Apple Now The Most Valuable Company Of All Time, If You Ignore Inflation

As of the close of the stock market today, Apple is the most valuable company ever, as long as you don’t take inflation into account:

Apple, Inc.  is now the most valuable U.S. company of all time, another milestone for a company often credited with changing the tech, telecom and media industries.

The stock gained 2.6% to close at $665.15 Monday, giving Apple a market value of $623.5 billion, according to FactSet data. The previous record belonged to Microsoft Corp., which was valued at $616.3 billion in December 1999, according to Howard Silverblatt, senior index analyst at S&P Dow Jones Indices.

Many analysts think Apple shares will continue to climb. The average analyst estimate predicts shares will hit $721.39 over the next year, with some forecasting prices of $1,000 or more, according to Thomson Reuters.

“We think there’s a good probability that this will become the world’s first trillion-dollar company,” said St. Denis Villere III, a partner at Villere & Co., which has about $1.7 billion in assets under management, some of which is invested in Apple.

Apple shares have risen swiftly over the last several years, doubling almost three times since January 2009.

Here’s the thing, though, if you adjust Apple’s current share price and market value for inflation, it’s still far below where Microsoft was at that 1999 peak after you adjust for inflation: 

Apple still has one last hurdle to climb: Microsoft still holds the record for most valuable company on the stock market if inflation is taken into account. In 2012 dollars, Microsoft’s all-time-high would have amounted to $851 billion.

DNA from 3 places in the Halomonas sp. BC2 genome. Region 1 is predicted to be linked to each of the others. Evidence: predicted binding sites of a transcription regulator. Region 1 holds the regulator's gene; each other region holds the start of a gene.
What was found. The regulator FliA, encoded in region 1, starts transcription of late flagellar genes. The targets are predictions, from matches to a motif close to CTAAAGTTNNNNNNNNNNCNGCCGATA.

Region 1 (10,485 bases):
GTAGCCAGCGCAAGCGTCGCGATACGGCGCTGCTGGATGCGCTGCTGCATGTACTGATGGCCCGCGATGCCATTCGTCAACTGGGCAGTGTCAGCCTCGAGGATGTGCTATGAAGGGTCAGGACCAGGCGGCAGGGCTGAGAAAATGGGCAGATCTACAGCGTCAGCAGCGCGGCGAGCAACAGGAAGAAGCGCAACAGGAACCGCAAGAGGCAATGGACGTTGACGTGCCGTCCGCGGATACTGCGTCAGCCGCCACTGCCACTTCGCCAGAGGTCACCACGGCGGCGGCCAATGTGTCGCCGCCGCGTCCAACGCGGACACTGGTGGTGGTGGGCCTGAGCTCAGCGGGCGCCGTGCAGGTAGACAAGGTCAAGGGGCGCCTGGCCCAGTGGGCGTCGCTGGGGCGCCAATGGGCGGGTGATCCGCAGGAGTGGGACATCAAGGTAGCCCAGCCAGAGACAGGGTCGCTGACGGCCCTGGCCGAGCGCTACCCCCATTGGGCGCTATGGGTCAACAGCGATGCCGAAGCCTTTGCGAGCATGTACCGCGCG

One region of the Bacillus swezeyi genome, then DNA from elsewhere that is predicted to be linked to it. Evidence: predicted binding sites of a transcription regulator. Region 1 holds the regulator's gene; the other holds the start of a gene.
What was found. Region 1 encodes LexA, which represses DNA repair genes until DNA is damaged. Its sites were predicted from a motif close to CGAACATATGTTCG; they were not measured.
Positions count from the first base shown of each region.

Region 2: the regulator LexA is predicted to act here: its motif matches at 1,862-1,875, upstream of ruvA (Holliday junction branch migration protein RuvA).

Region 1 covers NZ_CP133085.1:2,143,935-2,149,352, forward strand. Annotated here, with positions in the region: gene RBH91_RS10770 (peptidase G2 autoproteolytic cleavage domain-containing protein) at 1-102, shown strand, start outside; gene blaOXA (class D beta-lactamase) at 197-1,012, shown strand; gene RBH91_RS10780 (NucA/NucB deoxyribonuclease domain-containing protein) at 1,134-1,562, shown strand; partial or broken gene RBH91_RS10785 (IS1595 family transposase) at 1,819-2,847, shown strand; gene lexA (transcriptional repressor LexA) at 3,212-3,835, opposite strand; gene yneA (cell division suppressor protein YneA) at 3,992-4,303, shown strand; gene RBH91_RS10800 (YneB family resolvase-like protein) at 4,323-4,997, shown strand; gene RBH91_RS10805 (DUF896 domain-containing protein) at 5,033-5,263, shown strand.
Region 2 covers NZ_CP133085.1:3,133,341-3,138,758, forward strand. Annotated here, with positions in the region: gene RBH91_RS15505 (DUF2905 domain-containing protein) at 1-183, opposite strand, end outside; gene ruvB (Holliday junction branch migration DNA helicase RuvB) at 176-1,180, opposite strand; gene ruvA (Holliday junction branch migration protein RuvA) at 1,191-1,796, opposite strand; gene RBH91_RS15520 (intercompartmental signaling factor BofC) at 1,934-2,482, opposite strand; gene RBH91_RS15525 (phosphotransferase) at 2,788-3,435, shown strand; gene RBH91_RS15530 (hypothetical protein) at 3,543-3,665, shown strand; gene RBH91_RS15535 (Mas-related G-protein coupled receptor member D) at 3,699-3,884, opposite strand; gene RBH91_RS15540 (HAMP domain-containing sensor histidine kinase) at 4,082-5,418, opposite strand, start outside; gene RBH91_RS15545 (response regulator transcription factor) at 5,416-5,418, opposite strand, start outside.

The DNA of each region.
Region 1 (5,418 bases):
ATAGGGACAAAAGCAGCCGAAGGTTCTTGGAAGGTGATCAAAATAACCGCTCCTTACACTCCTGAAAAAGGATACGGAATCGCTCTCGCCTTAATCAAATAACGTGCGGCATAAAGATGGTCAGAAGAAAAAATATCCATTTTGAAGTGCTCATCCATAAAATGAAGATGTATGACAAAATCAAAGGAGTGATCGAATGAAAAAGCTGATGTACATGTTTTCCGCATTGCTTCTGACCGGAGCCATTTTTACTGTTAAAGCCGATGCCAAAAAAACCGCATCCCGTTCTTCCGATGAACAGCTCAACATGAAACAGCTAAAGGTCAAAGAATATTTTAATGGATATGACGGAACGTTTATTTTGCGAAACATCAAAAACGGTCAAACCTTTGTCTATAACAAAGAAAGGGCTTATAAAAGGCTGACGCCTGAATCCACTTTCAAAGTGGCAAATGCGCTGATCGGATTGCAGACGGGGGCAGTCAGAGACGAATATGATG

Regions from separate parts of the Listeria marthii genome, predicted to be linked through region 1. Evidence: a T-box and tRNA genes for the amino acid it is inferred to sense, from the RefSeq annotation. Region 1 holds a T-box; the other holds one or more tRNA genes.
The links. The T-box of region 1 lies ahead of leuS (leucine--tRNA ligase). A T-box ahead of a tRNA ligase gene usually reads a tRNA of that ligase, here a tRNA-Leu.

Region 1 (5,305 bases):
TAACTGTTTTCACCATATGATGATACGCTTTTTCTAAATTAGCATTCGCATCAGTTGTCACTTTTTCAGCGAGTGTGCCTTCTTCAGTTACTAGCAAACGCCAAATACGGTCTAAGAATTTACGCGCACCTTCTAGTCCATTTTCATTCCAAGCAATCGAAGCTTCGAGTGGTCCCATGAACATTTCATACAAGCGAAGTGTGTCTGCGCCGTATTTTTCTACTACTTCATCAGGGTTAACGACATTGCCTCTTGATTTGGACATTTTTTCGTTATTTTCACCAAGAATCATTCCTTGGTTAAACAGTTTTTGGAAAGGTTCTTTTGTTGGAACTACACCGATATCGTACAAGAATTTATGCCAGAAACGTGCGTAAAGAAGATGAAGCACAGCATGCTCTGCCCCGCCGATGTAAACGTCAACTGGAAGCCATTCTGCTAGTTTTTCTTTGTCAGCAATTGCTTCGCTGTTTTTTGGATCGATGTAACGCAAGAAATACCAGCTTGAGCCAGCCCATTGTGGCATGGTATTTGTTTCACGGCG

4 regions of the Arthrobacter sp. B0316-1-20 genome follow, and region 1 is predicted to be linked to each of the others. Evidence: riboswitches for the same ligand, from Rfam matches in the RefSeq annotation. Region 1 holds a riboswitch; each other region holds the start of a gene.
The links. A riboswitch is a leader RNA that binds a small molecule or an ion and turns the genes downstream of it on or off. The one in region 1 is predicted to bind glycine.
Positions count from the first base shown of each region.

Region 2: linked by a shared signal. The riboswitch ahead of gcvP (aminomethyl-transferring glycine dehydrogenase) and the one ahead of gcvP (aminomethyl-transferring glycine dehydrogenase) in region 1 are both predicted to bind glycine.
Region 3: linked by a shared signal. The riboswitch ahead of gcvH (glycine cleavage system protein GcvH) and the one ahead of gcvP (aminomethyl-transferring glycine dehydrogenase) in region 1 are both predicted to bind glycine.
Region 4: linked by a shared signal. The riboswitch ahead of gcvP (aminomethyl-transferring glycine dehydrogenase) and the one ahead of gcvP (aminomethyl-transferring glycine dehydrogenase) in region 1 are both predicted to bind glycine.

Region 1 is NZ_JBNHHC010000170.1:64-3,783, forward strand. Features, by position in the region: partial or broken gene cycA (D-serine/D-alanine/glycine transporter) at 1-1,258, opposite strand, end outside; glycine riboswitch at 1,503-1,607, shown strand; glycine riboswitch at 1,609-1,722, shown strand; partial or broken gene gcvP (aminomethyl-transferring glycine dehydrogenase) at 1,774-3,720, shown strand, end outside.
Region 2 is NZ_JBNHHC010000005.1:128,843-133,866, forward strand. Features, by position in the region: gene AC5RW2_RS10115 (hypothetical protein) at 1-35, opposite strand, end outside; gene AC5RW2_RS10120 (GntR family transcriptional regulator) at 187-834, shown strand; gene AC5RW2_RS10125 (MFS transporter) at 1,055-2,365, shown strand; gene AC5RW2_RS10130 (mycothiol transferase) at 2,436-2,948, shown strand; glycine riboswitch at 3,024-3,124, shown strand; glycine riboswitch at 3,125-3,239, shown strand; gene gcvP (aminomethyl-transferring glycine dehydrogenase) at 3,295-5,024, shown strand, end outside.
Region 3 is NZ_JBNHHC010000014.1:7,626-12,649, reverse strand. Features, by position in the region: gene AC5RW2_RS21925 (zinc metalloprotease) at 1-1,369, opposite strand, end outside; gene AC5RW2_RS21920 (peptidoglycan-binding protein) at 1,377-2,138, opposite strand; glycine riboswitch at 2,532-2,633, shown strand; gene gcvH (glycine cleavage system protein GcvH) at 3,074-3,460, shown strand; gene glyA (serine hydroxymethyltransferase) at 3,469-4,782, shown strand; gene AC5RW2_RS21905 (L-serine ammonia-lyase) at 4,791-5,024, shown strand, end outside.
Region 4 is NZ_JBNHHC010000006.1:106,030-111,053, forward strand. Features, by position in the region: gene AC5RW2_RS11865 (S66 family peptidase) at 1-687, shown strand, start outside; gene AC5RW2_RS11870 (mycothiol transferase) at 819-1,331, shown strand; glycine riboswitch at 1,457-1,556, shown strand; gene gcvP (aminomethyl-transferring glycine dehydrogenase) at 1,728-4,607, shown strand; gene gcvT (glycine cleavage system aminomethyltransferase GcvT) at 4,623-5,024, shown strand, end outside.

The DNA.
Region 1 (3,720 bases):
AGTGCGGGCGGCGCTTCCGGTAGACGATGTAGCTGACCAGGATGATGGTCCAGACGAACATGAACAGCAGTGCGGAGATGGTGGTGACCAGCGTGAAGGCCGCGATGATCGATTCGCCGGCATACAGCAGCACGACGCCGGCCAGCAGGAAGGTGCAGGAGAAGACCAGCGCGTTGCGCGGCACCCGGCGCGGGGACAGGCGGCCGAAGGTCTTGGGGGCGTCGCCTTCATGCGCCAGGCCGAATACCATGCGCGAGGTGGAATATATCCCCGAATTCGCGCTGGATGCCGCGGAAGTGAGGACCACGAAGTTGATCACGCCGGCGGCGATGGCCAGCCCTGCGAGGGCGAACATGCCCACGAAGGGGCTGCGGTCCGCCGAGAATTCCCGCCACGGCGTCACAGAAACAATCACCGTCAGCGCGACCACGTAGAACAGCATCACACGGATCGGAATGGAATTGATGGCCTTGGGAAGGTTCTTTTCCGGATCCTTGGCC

Apple has quite a way to go before it hits that mark. Its stock would have to reach $908 per share

Could it happen? That would mean a 37% increase in share value, and of course depending on when it happens and economic conditions the inflation-adjusted figures could change significantly. In any case, it’s a tremendous testament to Apple’s success to date. Now, we just need to see if they can continue delivering.

FILED UNDER: Economics and Business, Quick Takes
Doug Mataconis
About Doug Mataconis
Doug Mataconis held a B.A. in Political Science from Rutgers University and J.D. from George Mason University School of Law. He joined the staff of OTB in May 2010 and contributed a staggering 16,483 posts before his retirement in January 2020. He passed for too young in July 2021.

Comments

  1. Apple still has one last hurdle to climb: Microsoft still holds the record for most valuable company on the stock market if inflation is taken into account. In 2012 dollars, Microsoft’s all-time-high would have amounted to $851 billion.

    The biggest caution might be that Microsoft is actually at 259.59B in 2012 dollars.

  2. Some of you might remember a past discussion about price and value. You may recall that I think intrinsic value is largely a myth. Microsoft’s fall is an illustration of that for me (and Apple’s rise). To be a true believer you have to say that there was some lower intrinsic value for MS in 1999 and everyone just missed it. Then you go on, if you are a true believer, to make up some other intrinsic value for MS (and AAPL) to have today.

  3. sam says:

    “As of the close of the stock market today, Apple is the most valuable company ever, as long as you don’t take inflation into account:”

    Hmmm. I would have thought the British East India company at its height was the most valuable company ever. After all, how many companies do you know that owned an entire subcontinent? (I exempt the Roman Imperium, Inc. from the extension of the word ‘modern’.)